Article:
Loading images...
Click here to read what other schools have to say

Recent Blog Posts:

HERE'S What Tom Says About THAT

This film took my breath away. Literally. I found myself short of breath toward the end. I highly recommend Collateral Beauty.

Yep, it got a score of 12% on Rotten Tomatoes. It was savaged by critics. It died at the box office. I don’t watch movies that receive such a horrible, cumulative score on Rotten Tomatoes. I made an exception this time because of the recommendation of a good friend whose judgment I trust when it comes to matters of the heart and spirit. Gretchen and I are both certified trainers for Infinite Possibilities, a network of people who share a program on living life deliberately; about life’s beauty and our power.

So what is it about Collateral Beauty – a film about a dad caught up in the depths of despair over the death of his 6-year old daughter – that inspired me to write such glowing praise; in contrast to pretty much every film critic on earth? Howard, the character played by Will Smith, pulled me in right from the start when he said…

We’re here to connect. Love, time, death. These three things connect every single human being on earth. We long for love, we wish we had more time, and we fear death.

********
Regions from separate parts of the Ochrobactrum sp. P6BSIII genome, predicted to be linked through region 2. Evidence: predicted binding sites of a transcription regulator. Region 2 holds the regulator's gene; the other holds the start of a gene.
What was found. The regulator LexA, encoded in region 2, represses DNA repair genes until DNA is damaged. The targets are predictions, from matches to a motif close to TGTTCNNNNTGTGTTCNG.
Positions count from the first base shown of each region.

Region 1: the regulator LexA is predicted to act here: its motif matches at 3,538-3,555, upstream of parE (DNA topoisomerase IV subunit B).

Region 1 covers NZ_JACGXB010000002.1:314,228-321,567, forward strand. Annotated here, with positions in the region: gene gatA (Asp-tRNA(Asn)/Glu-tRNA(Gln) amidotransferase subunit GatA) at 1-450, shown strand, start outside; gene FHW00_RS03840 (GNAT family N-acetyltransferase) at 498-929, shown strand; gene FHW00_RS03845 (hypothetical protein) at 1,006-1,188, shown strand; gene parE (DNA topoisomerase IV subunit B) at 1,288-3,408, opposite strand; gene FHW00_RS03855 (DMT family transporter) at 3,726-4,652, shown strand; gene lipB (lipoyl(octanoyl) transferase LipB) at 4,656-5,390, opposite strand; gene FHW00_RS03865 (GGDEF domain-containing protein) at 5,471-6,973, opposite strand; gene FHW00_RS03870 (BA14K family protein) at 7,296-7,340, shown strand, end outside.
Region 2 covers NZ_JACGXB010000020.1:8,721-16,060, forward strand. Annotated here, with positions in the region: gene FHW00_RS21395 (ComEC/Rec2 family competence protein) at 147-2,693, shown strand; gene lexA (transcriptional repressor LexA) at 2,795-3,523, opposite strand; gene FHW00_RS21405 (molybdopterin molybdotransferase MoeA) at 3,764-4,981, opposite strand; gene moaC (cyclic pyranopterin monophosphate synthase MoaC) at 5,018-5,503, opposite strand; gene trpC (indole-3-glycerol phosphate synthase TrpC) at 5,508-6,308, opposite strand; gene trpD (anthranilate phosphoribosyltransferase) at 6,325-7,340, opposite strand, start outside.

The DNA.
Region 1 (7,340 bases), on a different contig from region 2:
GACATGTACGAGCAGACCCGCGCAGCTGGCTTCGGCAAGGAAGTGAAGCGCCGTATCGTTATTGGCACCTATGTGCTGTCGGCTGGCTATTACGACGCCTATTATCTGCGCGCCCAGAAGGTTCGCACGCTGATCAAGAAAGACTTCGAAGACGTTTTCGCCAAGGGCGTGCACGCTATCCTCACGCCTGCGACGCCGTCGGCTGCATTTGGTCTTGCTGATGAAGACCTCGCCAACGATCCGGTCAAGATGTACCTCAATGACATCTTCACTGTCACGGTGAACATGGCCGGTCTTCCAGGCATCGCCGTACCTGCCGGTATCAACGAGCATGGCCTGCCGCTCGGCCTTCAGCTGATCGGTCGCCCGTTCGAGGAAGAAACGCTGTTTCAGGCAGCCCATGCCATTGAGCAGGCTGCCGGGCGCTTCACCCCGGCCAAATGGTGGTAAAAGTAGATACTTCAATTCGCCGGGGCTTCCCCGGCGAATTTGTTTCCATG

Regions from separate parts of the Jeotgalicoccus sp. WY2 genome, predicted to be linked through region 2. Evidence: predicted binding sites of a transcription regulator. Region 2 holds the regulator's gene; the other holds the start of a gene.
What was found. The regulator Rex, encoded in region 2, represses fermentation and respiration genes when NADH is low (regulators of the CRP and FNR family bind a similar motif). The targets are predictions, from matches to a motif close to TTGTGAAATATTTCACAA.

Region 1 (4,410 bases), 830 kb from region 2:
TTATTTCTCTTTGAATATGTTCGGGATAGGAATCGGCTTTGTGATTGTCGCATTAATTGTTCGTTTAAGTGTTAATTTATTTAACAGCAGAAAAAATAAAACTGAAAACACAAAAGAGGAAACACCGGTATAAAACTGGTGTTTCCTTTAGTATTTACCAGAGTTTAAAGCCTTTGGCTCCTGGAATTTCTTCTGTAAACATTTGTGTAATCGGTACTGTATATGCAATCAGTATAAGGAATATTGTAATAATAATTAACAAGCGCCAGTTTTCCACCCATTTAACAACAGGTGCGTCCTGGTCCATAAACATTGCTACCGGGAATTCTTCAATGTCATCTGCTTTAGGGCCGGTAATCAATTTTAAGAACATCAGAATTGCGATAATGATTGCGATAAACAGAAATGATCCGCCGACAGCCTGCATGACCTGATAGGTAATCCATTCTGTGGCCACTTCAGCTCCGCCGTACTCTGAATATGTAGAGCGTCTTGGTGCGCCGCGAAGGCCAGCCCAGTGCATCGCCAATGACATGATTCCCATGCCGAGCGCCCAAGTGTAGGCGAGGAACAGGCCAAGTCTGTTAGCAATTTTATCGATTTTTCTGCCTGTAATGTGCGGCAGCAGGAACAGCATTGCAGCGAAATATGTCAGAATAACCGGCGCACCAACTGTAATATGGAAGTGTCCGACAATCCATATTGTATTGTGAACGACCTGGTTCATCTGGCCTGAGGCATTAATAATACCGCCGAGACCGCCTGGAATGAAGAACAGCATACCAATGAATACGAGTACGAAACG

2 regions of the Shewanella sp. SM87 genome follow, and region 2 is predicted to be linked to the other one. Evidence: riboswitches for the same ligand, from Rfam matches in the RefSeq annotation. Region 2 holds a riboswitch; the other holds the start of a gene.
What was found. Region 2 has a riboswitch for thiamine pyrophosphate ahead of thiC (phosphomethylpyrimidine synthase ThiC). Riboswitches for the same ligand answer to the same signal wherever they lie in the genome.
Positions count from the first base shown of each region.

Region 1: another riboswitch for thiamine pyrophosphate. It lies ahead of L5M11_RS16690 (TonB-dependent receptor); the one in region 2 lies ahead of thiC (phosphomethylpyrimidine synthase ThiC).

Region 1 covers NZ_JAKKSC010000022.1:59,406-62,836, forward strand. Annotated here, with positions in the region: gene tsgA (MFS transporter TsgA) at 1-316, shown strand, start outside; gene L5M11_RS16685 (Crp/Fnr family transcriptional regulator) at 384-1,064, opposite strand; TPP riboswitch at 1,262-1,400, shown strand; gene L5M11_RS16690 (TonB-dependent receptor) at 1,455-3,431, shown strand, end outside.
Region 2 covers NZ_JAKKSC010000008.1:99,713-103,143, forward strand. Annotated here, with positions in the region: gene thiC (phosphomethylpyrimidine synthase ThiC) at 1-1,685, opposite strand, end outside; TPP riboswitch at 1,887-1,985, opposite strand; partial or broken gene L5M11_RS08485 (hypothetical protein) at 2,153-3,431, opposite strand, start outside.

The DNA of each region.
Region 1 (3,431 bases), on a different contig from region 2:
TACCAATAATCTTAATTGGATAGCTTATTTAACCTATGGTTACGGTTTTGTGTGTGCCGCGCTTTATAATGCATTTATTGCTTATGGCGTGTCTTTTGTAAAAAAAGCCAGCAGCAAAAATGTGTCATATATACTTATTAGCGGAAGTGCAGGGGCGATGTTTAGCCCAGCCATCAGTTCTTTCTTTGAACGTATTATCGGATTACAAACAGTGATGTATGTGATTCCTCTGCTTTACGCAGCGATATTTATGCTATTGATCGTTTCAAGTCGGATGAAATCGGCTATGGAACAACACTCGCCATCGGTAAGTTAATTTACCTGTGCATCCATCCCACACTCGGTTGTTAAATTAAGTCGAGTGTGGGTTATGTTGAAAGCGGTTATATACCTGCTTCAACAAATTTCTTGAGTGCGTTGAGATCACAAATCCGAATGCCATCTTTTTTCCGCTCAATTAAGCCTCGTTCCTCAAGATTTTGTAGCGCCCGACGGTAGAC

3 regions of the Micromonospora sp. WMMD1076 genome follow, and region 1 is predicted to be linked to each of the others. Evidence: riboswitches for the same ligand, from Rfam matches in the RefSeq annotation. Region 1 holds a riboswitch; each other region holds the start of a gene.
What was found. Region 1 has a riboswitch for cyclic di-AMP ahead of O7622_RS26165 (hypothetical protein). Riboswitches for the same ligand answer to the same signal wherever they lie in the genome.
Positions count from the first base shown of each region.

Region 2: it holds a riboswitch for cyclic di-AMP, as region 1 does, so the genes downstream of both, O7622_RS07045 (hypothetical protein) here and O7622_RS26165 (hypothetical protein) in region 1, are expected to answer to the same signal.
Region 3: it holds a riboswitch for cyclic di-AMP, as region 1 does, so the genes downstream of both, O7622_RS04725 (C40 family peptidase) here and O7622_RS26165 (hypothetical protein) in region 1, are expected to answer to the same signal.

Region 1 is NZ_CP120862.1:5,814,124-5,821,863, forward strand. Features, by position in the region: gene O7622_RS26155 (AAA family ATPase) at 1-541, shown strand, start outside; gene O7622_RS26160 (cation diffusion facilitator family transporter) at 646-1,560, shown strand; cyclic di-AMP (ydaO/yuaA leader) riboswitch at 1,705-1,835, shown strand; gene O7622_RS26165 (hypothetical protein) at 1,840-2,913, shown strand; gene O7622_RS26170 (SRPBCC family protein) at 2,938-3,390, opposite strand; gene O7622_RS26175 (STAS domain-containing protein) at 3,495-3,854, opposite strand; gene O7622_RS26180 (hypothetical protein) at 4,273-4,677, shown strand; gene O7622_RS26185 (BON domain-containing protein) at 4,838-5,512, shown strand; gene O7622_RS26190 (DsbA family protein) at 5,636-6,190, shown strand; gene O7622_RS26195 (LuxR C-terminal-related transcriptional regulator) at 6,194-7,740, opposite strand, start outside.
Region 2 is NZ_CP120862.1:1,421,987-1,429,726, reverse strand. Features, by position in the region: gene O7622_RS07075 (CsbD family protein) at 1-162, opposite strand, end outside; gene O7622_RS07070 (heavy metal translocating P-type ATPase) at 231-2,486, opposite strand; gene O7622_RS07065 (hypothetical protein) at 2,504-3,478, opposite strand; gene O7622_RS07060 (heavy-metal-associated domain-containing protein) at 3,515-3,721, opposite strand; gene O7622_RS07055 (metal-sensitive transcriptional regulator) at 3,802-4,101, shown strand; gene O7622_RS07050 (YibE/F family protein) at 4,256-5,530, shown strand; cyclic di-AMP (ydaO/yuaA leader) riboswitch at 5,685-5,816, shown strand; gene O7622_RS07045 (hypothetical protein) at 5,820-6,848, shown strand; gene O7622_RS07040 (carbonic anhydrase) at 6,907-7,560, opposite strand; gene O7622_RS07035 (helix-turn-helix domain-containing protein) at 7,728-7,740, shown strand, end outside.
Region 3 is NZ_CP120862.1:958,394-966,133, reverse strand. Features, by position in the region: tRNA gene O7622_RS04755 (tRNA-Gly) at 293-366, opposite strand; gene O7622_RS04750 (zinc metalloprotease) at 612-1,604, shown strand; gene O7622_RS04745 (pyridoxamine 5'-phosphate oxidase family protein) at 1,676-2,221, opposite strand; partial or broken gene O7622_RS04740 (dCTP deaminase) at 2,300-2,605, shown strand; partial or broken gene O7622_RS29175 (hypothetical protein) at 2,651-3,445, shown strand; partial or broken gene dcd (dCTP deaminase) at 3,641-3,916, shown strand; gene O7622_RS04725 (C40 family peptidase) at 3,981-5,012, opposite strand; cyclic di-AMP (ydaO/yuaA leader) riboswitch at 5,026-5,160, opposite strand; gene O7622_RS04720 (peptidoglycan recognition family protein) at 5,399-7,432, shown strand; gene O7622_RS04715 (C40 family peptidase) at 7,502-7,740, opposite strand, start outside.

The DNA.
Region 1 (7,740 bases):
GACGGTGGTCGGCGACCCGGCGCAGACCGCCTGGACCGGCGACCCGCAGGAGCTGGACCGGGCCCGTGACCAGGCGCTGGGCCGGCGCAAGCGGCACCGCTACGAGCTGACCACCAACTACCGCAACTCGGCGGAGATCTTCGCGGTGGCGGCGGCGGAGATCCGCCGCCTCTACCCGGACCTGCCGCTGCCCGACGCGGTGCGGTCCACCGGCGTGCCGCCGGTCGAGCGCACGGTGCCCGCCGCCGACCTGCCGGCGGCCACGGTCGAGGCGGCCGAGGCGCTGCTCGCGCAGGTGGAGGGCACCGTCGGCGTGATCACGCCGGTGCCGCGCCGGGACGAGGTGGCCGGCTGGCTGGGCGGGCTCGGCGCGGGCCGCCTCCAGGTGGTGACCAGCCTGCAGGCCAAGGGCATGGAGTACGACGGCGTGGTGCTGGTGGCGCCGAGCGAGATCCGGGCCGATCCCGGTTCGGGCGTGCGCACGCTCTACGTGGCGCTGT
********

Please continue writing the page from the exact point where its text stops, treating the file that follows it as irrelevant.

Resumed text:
This is an “Infinite Possibilities” film, if ever there was one. It illustrates that we each have the ability to shape our lives and live our dreams through understanding, and working with, our thoughts, words, attitudes, beliefs, and actions.

Just be sure to notice the collateral beauty. It’s the profound connection to everything.

Yes. That.

And this: I wrote this post because there is someone who needs to read these words. I don’t know who you are, but you do. Pay attention.

Save

Save

Save

Save


Photo Credit (c) Bob Adleman

Dear “White” People,

For all of us who consider ourselves “white” – we who have immigrated [or our ancestors did] to the United States from Europe [primarily]. I have a hope and a request that we will watch the film, I Am Not Your Negro.

I was recently in Seattle for the Celebration of Life for Susan Hutchison, the co-founder of Coming to the Table who recently passed from this life. Coming to the Table envisions “a just and truthful society that acknowledges and seeks to heal from the racial wounds of the past—from slavery and the many forms of racism it spawned.” Susan (a “white” woman) embodied this vision in her words, heart, and actions.

When I arrived in Seattle to stay with my cousin Elly Hale (from Traces of the Trade) and her husband Brad, she suggested that we go see this new documentary. How appropriate it was for us to see I Am Not Your Negro the evening before we gathered with friends and family to celebrate Susan’s wonderful life. Read the rest of this entry »


Copyright 2012 by Thomas Norman DeWolf | Website: James DeW. Perry